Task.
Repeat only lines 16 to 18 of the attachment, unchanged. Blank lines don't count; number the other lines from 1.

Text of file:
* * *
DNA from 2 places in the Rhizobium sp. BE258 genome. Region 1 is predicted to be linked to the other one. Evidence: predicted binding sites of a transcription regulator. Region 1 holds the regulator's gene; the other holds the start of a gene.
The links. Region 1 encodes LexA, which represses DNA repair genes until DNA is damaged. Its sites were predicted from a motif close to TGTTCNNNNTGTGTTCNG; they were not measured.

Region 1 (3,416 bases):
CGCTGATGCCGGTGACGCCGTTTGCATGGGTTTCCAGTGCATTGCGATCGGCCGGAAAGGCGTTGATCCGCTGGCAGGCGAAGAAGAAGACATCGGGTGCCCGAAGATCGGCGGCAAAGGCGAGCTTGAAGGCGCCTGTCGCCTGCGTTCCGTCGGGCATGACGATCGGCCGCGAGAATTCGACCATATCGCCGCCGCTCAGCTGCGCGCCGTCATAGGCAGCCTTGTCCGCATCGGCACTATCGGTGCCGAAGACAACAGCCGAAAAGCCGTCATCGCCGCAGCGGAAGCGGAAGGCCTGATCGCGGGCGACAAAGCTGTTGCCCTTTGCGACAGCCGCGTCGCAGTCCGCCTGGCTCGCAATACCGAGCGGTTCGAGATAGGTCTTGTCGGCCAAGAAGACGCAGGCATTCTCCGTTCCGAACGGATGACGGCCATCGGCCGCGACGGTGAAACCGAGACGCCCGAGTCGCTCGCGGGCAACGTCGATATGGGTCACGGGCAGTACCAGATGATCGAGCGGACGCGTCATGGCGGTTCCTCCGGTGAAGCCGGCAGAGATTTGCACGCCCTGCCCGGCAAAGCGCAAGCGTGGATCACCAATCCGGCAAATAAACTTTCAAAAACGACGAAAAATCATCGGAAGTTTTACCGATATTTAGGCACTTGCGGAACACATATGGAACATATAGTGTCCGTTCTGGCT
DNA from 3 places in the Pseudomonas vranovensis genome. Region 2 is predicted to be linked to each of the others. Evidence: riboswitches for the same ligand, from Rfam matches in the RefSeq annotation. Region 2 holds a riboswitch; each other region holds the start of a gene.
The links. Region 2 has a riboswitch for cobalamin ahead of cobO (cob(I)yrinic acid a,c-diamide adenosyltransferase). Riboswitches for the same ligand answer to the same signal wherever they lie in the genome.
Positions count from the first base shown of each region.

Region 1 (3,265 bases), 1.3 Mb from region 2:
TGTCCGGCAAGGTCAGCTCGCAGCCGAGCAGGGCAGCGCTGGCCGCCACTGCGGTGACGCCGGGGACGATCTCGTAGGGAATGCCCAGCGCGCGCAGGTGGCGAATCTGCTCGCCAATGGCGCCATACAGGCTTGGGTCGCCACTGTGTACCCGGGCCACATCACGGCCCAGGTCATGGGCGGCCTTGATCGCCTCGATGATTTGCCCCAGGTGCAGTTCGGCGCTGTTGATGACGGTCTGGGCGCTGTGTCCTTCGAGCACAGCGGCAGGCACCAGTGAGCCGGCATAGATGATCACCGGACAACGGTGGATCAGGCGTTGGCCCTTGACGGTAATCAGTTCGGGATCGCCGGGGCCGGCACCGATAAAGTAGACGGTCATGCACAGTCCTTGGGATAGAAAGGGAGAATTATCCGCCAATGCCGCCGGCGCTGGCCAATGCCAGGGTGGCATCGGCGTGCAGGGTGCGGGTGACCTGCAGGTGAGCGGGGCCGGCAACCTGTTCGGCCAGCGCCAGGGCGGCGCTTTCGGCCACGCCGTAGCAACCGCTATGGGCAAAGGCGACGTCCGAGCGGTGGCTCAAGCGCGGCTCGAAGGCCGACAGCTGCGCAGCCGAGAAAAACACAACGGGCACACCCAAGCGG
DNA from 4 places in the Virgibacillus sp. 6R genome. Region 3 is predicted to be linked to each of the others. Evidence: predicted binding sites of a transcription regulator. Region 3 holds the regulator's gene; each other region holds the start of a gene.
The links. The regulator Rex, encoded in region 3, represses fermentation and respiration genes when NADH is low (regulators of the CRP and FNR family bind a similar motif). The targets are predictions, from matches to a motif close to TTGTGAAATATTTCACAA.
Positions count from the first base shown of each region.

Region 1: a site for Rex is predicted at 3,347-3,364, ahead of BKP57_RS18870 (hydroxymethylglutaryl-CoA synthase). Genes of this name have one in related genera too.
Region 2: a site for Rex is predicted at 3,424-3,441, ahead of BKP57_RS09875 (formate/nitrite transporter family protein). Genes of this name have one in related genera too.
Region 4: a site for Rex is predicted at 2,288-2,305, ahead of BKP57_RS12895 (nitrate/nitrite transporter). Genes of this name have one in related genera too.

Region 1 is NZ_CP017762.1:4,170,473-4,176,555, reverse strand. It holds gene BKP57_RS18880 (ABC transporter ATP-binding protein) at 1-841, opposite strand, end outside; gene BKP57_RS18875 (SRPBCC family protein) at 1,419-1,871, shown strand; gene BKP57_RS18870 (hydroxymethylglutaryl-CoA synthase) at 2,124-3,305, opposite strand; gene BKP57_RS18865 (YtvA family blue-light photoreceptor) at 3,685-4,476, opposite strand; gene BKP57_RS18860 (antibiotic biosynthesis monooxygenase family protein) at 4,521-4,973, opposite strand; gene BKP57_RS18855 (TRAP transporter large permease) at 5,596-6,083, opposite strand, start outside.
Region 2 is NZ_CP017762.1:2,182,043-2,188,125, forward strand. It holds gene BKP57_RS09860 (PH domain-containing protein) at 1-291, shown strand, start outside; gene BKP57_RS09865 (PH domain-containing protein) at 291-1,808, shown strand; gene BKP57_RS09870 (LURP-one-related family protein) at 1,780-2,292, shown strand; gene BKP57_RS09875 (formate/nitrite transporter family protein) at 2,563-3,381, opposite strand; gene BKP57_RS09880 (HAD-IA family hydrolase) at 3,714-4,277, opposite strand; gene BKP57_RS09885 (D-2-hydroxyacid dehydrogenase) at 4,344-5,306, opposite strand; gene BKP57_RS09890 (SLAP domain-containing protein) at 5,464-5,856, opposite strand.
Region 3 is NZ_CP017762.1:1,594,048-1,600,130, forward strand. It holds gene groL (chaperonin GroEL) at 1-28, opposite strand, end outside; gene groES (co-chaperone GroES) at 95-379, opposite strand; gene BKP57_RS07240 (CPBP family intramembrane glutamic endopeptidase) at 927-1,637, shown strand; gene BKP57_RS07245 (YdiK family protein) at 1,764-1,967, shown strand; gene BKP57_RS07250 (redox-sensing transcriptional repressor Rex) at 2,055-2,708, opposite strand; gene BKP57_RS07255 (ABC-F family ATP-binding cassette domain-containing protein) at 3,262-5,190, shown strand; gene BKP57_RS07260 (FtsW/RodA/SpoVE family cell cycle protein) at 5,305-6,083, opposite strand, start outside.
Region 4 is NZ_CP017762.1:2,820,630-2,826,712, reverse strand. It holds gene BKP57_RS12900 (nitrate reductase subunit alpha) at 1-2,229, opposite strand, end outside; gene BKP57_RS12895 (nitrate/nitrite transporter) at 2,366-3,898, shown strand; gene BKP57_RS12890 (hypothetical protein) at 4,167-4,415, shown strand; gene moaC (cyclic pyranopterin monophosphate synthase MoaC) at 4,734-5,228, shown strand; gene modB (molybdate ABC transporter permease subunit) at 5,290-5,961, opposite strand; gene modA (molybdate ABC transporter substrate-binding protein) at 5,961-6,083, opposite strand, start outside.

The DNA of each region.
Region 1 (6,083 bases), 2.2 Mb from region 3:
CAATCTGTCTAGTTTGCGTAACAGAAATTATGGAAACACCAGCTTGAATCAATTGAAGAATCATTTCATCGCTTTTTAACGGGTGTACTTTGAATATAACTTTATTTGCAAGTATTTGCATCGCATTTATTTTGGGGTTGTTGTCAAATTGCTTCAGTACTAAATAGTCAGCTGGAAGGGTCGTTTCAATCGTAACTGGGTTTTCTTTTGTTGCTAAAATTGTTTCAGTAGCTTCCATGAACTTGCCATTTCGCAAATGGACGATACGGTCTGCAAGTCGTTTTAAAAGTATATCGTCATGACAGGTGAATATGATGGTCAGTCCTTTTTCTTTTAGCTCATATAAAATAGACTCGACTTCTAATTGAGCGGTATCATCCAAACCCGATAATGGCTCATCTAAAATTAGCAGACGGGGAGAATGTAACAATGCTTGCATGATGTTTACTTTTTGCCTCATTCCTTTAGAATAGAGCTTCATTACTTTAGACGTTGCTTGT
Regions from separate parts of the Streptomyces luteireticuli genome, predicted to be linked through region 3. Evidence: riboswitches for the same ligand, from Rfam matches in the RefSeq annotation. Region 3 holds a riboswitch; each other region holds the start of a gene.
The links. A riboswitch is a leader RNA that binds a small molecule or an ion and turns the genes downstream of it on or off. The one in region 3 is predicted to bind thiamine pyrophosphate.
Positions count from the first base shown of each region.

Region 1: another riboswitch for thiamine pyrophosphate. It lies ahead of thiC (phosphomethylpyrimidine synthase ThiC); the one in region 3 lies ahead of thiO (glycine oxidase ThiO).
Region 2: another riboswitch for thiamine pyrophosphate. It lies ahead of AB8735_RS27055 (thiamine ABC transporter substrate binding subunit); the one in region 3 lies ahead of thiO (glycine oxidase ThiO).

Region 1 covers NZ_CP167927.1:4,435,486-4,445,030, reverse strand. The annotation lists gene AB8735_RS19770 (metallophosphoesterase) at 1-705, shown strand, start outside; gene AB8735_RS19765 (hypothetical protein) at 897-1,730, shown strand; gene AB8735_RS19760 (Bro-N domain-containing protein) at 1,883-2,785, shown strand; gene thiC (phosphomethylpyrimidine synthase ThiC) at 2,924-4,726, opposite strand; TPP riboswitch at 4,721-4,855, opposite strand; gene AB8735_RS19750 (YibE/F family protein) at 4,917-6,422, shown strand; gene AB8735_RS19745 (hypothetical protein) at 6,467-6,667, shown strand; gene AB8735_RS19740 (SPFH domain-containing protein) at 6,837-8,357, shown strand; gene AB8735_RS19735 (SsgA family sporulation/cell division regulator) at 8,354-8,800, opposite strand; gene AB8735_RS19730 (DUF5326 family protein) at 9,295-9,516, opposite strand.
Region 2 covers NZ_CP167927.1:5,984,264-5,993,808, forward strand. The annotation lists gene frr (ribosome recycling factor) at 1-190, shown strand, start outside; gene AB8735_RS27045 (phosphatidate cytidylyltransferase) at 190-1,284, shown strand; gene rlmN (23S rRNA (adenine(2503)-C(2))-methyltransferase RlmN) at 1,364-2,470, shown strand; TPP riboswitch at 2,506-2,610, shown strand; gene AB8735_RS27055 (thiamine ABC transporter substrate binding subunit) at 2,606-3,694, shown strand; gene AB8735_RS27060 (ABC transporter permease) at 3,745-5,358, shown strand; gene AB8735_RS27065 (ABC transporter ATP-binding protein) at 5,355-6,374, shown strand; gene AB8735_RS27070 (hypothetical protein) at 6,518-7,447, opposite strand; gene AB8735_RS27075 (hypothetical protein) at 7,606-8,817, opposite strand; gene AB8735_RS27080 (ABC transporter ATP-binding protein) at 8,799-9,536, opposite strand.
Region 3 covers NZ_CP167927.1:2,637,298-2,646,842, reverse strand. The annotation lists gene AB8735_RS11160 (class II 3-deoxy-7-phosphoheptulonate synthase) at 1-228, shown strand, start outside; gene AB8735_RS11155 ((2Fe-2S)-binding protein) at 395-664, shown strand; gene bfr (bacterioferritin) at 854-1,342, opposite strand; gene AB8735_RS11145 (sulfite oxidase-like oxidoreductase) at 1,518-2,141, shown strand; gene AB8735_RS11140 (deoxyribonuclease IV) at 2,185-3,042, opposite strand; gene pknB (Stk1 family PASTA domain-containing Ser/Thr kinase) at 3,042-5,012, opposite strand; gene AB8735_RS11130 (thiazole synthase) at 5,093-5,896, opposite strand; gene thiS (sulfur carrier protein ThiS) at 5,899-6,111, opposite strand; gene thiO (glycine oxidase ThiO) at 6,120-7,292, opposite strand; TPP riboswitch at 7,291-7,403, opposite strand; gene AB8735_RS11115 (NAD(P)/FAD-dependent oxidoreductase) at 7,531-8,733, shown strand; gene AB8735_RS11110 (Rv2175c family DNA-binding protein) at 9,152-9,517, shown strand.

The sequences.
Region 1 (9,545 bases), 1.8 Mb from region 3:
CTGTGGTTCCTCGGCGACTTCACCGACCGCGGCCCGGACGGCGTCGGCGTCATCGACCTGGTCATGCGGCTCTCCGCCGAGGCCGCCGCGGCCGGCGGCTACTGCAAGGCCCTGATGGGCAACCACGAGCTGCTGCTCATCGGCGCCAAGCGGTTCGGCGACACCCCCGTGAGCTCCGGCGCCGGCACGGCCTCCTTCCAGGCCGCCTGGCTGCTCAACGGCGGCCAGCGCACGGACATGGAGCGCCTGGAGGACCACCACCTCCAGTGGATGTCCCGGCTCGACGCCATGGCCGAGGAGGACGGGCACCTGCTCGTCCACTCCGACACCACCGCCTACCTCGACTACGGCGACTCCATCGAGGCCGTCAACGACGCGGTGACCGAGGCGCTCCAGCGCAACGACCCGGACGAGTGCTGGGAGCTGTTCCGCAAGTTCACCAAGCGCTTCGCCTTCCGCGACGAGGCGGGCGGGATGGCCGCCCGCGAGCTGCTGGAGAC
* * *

Region 1 is NZ_CP017762.1:4,170,473-4,176,555, reverse strand. It holds gene BKP57_RS18880 (ABC transporter ATP-binding protein) at 1-841, opposite strand, end outside; gene BKP57_RS18875 (SRPBCC family protein) at 1,419-1,871, shown strand; gene BKP57_RS18870 (hydroxymethylglutaryl-CoA synthase) at 2,124-3,305, opposite strand; gene BKP57_RS18865 (YtvA family blue-light photoreceptor) at 3,685-4,476, opposite strand; gene BKP57_RS18860 (antibiotic biosynthesis monooxygenase family protein) at 4,521-4,973, opposite strand; gene BKP57_RS18855 (TRAP transporter large permease) at 5,596-6,083, opposite strand, start outside.
Region 2 is NZ_CP017762.1:2,182,043-2,188,125, forward strand. It holds gene BKP57_RS09860 (PH domain-containing protein) at 1-291, shown strand, start outside; gene BKP57_RS09865 (PH domain-containing protein) at 291-1,808, shown strand; gene BKP57_RS09870 (LURP-one-related family protein) at 1,780-2,292, shown strand; gene BKP57_RS09875 (formate/nitrite transporter family protein) at 2,563-3,381, opposite strand; gene BKP57_RS09880 (HAD-IA family hydrolase) at 3,714-4,277, opposite strand; gene BKP57_RS09885 (D-2-hydroxyacid dehydrogenase) at 4,344-5,306, opposite strand; gene BKP57_RS09890 (SLAP domain-containing protein) at 5,464-5,856, opposite strand.
Region 3 is NZ_CP017762.1:1,594,048-1,600,130, forward strand. It holds gene groL (chaperonin GroEL) at 1-28, opposite strand, end outside; gene groES (co-chaperone GroES) at 95-379, opposite strand; gene BKP57_RS07240 (CPBP family intramembrane glutamic endopeptidase) at 927-1,637, shown strand; gene BKP57_RS07245 (YdiK family protein) at 1,764-1,967, shown strand; gene BKP57_RS07250 (redox-sensing transcriptional repressor Rex) at 2,055-2,708, opposite strand; gene BKP57_RS07255 (ABC-F family ATP-binding cassette domain-containing protein) at 3,262-5,190, shown strand; gene BKP57_RS07260 (FtsW/RodA/SpoVE family cell cycle protein) at 5,305-6,083, opposite strand, start outside.